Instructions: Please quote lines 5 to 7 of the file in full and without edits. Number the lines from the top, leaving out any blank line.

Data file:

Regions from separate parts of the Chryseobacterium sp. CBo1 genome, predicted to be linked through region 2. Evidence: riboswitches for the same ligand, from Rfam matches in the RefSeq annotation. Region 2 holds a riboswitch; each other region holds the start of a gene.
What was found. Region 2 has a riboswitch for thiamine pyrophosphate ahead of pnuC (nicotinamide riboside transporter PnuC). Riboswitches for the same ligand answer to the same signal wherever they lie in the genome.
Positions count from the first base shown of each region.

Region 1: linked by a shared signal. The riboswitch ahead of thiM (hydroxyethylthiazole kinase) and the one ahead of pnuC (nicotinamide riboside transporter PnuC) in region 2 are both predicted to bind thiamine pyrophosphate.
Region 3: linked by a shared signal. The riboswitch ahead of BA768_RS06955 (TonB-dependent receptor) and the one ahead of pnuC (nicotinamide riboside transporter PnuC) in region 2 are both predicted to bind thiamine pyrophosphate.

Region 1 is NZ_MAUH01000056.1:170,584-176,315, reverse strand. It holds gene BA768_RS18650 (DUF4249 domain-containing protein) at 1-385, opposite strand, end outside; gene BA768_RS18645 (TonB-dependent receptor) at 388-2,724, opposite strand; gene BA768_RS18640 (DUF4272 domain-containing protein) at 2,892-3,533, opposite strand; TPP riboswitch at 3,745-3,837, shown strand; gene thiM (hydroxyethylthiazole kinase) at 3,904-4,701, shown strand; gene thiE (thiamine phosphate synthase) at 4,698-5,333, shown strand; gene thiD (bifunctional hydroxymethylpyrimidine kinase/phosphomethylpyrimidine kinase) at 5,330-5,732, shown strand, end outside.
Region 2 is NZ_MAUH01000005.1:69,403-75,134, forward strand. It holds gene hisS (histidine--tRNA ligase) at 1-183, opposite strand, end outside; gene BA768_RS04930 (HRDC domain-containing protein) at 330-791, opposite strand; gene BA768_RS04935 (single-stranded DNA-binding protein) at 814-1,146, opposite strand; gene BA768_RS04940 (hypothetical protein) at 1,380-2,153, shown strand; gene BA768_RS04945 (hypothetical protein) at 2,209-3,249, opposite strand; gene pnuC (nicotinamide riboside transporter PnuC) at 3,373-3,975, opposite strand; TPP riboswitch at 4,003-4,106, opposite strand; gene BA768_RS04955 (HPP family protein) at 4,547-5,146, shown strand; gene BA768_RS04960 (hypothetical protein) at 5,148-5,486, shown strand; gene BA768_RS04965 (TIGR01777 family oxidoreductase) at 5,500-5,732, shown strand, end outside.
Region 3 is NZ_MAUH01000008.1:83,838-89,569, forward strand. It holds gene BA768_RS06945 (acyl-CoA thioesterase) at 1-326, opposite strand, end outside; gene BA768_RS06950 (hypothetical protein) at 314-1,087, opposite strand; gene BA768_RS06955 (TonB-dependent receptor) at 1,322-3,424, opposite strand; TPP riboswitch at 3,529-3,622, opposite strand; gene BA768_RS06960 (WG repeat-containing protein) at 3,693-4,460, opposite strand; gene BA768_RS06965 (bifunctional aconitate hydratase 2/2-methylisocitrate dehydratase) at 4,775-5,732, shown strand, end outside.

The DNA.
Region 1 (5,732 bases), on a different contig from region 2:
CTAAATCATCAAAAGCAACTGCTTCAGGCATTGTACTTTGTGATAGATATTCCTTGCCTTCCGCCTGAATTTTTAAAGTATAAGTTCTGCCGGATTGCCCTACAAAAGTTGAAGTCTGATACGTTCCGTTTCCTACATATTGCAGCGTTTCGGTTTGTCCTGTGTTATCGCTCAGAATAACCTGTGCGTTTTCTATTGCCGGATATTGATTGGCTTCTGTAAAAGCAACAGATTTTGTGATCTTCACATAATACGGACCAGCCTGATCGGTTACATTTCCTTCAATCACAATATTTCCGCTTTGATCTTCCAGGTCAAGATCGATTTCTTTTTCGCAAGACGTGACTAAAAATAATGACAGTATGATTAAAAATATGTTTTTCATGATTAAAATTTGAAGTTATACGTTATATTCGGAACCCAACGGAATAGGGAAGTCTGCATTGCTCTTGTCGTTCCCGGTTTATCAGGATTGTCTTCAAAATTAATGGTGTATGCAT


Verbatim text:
Region 3: linked by a shared signal. The riboswitch ahead of BA768_RS06955 (TonB-dependent receptor) and the one ahead of pnuC (nicotinamide riboside transporter PnuC) in region 2 are both predicted to bind thiamine pyrophosphate.

Region 1 is NZ_MAUH01000056.1:170,584-176,315, reverse strand. It holds gene BA768_RS18650 (DUF4249 domain-containing protein) at 1-385, opposite strand, end outside; gene BA768_RS18645 (TonB-dependent receptor) at 388-2,724, opposite strand; gene BA768_RS18640 (DUF4272 domain-containing protein) at 2,892-3,533, opposite strand; TPP riboswitch at 3,745-3,837, shown strand; gene thiM (hydroxyethylthiazole kinase) at 3,904-4,701, shown strand; gene thiE (thiamine phosphate synthase) at 4,698-5,333, shown strand; gene thiD (bifunctional hydroxymethylpyrimidine kinase/phosphomethylpyrimidine kinase) at 5,330-5,732, shown strand, end outside.
Region 2 is NZ_MAUH01000005.1:69,403-75,134, forward strand. It holds gene hisS (histidine--tRNA ligase) at 1-183, opposite strand, end outside; gene BA768_RS04930 (HRDC domain-containing protein) at 330-791, opposite strand; gene BA768_RS04935 (single-stranded DNA-binding protein) at 814-1,146, opposite strand; gene BA768_RS04940 (hypothetical protein) at 1,380-2,153, shown strand; gene BA768_RS04945 (hypothetical protein) at 2,209-3,249, opposite strand; gene pnuC (nicotinamide riboside transporter PnuC) at 3,373-3,975, opposite strand; TPP riboswitch at 4,003-4,106, opposite strand; gene BA768_RS04955 (HPP family protein) at 4,547-5,146, shown strand; gene BA768_RS04960 (hypothetical protein) at 5,148-5,486, shown strand; gene BA768_RS04965 (TIGR01777 family oxidoreductase) at 5,500-5,732, shown strand, end outside.